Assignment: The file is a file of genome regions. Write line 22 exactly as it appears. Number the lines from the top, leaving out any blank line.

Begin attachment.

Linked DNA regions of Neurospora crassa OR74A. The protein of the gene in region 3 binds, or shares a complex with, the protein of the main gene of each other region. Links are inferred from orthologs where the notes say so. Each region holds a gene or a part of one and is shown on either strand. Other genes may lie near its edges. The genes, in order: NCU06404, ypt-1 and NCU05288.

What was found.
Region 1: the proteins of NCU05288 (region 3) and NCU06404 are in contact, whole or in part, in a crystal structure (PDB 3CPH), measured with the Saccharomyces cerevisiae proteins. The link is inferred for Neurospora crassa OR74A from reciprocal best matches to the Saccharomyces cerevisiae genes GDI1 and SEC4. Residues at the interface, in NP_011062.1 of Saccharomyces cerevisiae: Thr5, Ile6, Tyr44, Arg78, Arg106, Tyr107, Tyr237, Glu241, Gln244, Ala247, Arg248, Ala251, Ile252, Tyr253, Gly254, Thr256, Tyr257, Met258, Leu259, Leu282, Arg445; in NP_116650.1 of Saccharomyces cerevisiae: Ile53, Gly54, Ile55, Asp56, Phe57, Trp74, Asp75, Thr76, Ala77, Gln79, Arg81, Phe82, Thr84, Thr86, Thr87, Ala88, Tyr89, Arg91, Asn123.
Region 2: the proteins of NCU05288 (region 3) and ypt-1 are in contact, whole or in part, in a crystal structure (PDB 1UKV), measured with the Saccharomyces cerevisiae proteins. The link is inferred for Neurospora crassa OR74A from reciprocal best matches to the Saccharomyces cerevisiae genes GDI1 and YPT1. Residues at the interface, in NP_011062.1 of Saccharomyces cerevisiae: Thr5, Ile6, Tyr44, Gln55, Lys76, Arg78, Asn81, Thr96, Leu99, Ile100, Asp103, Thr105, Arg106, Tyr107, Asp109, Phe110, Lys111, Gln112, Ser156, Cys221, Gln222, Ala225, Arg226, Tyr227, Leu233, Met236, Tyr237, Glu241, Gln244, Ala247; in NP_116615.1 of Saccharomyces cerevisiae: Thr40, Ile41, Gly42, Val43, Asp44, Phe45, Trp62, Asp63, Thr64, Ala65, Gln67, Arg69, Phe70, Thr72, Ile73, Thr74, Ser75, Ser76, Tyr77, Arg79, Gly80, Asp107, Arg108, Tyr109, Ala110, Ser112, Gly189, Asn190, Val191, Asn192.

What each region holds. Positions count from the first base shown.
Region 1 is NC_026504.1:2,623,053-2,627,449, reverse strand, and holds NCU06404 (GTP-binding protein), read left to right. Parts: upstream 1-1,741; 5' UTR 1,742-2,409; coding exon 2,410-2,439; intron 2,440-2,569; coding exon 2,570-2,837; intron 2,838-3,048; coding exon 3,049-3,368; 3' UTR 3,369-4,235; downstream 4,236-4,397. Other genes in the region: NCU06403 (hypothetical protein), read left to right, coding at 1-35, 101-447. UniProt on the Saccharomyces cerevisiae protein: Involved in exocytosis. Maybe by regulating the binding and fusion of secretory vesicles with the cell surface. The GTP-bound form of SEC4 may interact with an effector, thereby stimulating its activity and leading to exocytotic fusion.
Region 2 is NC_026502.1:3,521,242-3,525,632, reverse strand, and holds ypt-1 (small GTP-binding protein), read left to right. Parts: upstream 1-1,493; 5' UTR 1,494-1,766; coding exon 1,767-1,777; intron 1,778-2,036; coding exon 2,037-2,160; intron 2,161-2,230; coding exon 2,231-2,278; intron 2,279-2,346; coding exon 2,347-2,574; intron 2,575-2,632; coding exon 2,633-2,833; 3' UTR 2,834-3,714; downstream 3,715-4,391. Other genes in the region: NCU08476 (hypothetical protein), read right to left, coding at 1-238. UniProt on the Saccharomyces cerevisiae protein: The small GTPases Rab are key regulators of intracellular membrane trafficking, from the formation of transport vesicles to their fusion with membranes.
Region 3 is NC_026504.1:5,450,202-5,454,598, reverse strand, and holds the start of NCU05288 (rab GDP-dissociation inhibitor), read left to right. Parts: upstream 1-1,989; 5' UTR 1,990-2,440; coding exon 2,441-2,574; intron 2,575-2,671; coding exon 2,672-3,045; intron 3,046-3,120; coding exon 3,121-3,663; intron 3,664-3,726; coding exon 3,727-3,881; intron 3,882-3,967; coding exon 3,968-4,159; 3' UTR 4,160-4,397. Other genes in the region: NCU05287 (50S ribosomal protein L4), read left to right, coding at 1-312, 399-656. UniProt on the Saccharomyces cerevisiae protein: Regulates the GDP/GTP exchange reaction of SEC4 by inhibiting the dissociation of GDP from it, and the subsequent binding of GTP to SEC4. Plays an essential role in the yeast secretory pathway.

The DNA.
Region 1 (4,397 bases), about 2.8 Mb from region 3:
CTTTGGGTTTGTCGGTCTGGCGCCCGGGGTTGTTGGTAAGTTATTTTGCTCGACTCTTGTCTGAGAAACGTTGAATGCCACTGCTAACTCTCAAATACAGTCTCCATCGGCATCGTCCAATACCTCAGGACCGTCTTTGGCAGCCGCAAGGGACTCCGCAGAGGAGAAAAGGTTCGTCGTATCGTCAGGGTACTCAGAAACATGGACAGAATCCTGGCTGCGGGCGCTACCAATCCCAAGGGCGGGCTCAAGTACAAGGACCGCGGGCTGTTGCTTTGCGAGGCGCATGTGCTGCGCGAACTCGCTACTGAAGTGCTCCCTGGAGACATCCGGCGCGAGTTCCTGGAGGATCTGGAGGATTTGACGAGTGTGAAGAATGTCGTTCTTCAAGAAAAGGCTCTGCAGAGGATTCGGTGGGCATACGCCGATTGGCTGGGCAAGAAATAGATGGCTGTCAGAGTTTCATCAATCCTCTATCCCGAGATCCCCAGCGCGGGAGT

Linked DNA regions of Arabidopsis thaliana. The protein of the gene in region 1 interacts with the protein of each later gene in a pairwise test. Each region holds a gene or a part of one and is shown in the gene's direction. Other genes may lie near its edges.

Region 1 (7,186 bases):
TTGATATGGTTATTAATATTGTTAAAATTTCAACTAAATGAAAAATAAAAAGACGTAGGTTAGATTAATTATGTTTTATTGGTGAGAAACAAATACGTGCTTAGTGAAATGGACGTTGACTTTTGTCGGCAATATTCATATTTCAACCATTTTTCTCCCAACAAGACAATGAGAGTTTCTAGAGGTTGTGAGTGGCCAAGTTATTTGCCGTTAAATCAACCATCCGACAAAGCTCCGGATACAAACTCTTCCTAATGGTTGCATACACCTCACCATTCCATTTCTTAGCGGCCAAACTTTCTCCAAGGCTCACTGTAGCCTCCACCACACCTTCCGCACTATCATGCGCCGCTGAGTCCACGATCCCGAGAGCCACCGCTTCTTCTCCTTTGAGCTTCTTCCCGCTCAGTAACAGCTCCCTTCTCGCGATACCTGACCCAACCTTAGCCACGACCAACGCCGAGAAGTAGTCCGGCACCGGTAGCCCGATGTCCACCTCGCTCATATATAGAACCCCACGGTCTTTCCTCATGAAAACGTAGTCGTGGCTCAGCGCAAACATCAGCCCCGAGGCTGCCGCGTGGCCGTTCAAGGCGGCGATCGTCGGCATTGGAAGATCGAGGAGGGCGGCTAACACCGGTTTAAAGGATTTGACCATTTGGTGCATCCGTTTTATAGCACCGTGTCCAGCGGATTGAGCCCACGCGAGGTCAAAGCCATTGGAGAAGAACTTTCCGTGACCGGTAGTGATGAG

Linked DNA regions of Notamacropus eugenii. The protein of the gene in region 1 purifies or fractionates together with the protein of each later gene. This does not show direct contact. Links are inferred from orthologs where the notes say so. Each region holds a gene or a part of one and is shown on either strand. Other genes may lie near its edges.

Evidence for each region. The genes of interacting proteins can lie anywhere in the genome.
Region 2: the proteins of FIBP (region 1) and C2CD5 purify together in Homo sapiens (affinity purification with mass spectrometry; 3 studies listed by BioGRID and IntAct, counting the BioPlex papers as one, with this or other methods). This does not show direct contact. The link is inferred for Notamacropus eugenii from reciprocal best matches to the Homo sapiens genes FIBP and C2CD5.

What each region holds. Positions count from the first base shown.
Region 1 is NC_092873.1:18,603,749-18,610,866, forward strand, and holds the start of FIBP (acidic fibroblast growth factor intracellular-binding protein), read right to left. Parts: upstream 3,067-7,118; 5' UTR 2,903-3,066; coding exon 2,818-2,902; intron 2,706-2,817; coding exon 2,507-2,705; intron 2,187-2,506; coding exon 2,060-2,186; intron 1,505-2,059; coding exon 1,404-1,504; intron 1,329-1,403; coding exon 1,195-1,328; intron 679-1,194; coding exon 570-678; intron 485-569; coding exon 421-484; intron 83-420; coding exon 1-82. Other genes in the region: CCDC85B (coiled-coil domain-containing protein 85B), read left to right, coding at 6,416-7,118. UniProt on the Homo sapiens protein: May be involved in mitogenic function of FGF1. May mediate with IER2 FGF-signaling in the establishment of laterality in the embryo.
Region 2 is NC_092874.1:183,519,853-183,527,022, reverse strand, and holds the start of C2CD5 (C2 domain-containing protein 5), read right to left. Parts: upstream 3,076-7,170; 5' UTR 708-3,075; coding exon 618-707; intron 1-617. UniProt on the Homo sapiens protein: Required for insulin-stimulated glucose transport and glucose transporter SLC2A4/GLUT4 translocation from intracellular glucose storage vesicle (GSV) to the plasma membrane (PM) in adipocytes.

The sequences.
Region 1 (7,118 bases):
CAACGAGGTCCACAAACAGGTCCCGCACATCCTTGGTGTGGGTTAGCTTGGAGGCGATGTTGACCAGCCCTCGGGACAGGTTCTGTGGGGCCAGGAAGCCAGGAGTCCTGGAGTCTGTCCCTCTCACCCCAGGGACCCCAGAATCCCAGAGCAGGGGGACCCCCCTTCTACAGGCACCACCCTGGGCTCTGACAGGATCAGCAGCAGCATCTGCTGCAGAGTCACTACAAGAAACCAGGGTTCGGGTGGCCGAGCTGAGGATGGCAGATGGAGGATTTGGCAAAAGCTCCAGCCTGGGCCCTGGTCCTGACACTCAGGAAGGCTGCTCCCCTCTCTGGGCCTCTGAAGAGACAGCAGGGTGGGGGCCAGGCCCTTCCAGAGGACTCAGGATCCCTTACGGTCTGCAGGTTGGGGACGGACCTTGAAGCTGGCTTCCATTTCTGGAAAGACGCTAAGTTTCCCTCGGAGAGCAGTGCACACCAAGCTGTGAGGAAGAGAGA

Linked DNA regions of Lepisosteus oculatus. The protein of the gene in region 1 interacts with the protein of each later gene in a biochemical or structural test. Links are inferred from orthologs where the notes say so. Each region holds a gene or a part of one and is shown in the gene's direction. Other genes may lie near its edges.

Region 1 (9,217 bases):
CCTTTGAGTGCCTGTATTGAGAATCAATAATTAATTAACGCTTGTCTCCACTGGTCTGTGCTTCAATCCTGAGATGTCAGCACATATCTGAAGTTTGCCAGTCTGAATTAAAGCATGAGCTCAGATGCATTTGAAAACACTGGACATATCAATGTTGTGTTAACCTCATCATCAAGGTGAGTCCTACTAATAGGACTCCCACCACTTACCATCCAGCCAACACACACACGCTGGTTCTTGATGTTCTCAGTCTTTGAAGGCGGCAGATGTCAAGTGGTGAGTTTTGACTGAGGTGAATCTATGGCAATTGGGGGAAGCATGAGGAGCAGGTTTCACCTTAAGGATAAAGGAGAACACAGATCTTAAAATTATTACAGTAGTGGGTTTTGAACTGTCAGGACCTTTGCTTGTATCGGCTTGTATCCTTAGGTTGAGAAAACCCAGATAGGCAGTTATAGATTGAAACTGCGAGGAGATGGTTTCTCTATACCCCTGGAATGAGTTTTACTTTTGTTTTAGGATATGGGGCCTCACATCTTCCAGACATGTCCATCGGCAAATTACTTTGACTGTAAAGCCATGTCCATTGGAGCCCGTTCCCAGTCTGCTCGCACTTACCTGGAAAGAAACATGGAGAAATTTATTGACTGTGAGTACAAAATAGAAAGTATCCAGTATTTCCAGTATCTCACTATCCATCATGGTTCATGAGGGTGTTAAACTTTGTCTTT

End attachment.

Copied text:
Region 1 (7,118 bases):